By Daniel Siwek

Not everyone dreams of a white Christmas, if I have to hear Bing Crosby one more time I swear I'll make Dan Aykroyd in Trading Places look like Kris Kringle in the Miracle On 34th Street. Luckily Strut Records offers a surefire way to get some mistletoe smooching this yuletide: the newly released In the Christmas Groove.

Decades before Run DMC wrapped a rap about Christmas in Hollis, the Godfather of Soul, James Brown, was urging Santa to “go straight to the ghetto!” His JB's put out several holiday classics from the 60s into the 70s, and it's those tracks that inspired Strut (the cover art plays homage to Brown's In The Jungle Groove) to seek more, and more obscure, gifts from inner city's past.

And on the first day of Christmas, my bluesman Jimmy Reed gave to me (there are twelve cuts, one for each day); “Christmas Present Blues,” a tale that has Santa coming down a Windy City chimney, where a wha wha'd harmonica solo is smoking and the electric blues is burning. The Harlem Children's Chorus couldn't relate to Irving Berlin's white-washed holiday, and on “Black Christmas” (which sounds like an early Jackson 5 + 8) they, “dream of a night where black is just as beautiful as white.” More festive and jolly, but no less telling, is the Funk Machine's “Soul Santa,” where the singer asks, “wouldn't it be revealing if Santa had kinky black hair?”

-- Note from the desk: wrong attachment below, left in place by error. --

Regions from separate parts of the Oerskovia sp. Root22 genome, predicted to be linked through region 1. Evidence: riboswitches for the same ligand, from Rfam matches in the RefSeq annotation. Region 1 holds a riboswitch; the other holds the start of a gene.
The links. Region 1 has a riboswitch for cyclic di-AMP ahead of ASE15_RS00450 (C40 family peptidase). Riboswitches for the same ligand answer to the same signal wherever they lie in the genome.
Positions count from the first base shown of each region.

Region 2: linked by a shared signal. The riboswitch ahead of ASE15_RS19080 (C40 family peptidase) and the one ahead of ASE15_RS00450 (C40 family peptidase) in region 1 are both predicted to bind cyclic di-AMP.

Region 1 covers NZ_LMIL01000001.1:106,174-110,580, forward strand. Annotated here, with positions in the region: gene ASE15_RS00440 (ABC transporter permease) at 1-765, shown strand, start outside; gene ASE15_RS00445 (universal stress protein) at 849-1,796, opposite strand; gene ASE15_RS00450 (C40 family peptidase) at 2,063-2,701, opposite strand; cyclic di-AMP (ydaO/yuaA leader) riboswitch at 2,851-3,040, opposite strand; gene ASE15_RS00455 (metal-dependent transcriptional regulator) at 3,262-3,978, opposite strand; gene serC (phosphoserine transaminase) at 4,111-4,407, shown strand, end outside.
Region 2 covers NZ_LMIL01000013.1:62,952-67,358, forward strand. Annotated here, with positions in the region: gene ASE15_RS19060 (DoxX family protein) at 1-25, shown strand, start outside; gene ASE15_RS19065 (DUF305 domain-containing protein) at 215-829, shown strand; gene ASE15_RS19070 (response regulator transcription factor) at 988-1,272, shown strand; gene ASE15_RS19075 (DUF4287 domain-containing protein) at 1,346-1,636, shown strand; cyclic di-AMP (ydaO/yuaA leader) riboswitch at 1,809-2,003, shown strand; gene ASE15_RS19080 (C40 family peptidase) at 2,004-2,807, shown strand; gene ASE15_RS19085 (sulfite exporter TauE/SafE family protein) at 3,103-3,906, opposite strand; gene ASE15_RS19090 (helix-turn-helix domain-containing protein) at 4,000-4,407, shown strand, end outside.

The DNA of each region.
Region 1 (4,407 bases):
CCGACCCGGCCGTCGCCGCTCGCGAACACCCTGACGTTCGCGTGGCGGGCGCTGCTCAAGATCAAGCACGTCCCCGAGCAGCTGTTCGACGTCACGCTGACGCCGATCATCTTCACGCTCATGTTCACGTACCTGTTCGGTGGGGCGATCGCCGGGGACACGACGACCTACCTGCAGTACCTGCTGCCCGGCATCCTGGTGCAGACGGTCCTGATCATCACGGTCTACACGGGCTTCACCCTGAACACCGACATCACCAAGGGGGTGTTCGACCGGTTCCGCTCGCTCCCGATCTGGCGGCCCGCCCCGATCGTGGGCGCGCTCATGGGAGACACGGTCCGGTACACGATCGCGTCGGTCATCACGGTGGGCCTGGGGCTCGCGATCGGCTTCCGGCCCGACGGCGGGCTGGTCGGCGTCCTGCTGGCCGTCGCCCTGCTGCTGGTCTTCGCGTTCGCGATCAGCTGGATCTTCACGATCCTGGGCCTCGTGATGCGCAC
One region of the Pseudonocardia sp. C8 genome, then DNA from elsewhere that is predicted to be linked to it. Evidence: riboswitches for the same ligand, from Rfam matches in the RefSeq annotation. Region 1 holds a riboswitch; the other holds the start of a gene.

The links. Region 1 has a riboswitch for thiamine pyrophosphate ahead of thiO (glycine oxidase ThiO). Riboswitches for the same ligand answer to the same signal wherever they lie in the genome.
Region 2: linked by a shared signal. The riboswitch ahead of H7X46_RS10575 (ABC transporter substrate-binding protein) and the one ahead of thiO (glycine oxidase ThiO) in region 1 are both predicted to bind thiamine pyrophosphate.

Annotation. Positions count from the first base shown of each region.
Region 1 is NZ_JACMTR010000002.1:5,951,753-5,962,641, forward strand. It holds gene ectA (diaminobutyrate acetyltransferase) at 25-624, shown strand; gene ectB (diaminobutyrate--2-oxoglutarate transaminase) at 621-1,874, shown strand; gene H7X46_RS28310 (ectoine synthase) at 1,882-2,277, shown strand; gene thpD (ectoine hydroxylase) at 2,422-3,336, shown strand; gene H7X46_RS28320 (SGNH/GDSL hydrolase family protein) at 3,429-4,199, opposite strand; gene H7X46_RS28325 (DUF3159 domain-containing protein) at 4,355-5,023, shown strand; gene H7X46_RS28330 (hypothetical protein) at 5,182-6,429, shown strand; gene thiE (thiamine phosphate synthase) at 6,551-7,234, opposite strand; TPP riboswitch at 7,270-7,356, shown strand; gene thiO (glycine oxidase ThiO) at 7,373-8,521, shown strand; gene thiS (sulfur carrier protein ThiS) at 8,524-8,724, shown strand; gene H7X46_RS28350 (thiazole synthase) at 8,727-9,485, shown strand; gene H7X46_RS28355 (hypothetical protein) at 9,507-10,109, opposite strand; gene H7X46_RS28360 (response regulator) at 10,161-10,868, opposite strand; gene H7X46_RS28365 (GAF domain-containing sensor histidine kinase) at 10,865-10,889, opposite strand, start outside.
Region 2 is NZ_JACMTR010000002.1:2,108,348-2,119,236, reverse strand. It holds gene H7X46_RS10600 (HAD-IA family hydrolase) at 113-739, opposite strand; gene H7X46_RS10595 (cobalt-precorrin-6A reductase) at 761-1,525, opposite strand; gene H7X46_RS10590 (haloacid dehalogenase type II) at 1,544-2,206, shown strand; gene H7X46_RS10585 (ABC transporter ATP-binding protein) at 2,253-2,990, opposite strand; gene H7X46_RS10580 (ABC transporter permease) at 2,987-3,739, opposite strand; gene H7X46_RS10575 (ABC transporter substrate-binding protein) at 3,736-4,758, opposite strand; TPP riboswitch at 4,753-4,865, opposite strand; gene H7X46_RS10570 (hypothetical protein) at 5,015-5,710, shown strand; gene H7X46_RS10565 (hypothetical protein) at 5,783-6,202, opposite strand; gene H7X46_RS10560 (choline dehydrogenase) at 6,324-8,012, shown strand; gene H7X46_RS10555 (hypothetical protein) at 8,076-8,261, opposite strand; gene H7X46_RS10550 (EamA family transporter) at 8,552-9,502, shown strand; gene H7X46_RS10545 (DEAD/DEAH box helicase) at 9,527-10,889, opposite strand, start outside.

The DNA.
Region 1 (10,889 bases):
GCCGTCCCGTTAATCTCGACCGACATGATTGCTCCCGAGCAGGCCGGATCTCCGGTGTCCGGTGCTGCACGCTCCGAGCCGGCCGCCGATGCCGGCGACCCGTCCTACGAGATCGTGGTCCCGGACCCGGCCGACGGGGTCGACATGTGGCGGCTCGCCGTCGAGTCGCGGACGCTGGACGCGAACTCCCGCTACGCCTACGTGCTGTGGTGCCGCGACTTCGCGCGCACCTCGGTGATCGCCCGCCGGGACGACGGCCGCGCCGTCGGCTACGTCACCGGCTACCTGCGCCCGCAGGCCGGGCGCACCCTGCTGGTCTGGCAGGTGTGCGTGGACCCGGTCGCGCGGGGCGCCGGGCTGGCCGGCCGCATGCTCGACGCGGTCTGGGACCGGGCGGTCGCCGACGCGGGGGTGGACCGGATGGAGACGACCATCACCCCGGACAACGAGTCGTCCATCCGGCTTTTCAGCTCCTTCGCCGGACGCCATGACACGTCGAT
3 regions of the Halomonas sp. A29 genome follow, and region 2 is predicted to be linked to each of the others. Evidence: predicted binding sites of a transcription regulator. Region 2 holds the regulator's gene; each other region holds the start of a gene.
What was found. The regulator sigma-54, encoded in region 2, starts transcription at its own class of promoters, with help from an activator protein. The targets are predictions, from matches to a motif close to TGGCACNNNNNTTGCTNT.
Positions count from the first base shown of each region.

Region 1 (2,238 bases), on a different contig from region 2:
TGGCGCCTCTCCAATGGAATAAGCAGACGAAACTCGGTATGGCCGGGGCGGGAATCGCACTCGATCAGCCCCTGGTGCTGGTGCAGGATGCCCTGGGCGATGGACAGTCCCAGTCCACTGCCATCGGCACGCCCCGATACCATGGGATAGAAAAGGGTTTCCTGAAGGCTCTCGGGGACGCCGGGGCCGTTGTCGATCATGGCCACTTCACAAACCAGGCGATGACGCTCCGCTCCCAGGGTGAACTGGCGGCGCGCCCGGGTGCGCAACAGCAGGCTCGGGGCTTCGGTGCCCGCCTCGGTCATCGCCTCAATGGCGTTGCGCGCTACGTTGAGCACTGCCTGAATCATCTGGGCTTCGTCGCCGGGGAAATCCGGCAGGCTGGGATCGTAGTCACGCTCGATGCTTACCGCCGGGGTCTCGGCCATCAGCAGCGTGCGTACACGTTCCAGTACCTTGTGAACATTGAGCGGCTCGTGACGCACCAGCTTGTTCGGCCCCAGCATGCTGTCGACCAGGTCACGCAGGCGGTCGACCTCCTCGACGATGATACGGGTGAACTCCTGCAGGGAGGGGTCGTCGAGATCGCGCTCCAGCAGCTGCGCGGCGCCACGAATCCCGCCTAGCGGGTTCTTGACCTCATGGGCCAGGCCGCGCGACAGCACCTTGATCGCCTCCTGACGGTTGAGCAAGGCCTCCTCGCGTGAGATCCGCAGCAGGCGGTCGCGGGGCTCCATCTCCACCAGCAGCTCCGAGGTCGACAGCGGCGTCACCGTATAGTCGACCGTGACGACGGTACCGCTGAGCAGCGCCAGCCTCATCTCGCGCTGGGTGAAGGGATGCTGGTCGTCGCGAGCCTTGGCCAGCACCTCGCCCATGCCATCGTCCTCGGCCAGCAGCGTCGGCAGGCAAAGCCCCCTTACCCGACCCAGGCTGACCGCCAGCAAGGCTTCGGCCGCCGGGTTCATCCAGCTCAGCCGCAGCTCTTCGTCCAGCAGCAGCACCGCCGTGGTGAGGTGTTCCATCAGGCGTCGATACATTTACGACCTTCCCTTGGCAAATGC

While most of this record takes place somewhere between Stax and Motown, some moments take you to Seattle, Houston, Harlem, and even Hollywood. Capitol Records artist Sean Bonniwell (of the Music Machine) was previously in Zebra, where he wrote and produced, “Christmas Morning.” From 1969, the song soars with Afro-choral hallelujahs and a groovy bass that would have been perfect in Hair. And with more staying power than most novelty comps out there, Jimmy Jules' Philly-disco makes “The New Year” alive with the hope and optimism that comes with a clean-slate and new resolutions.


LA Weekly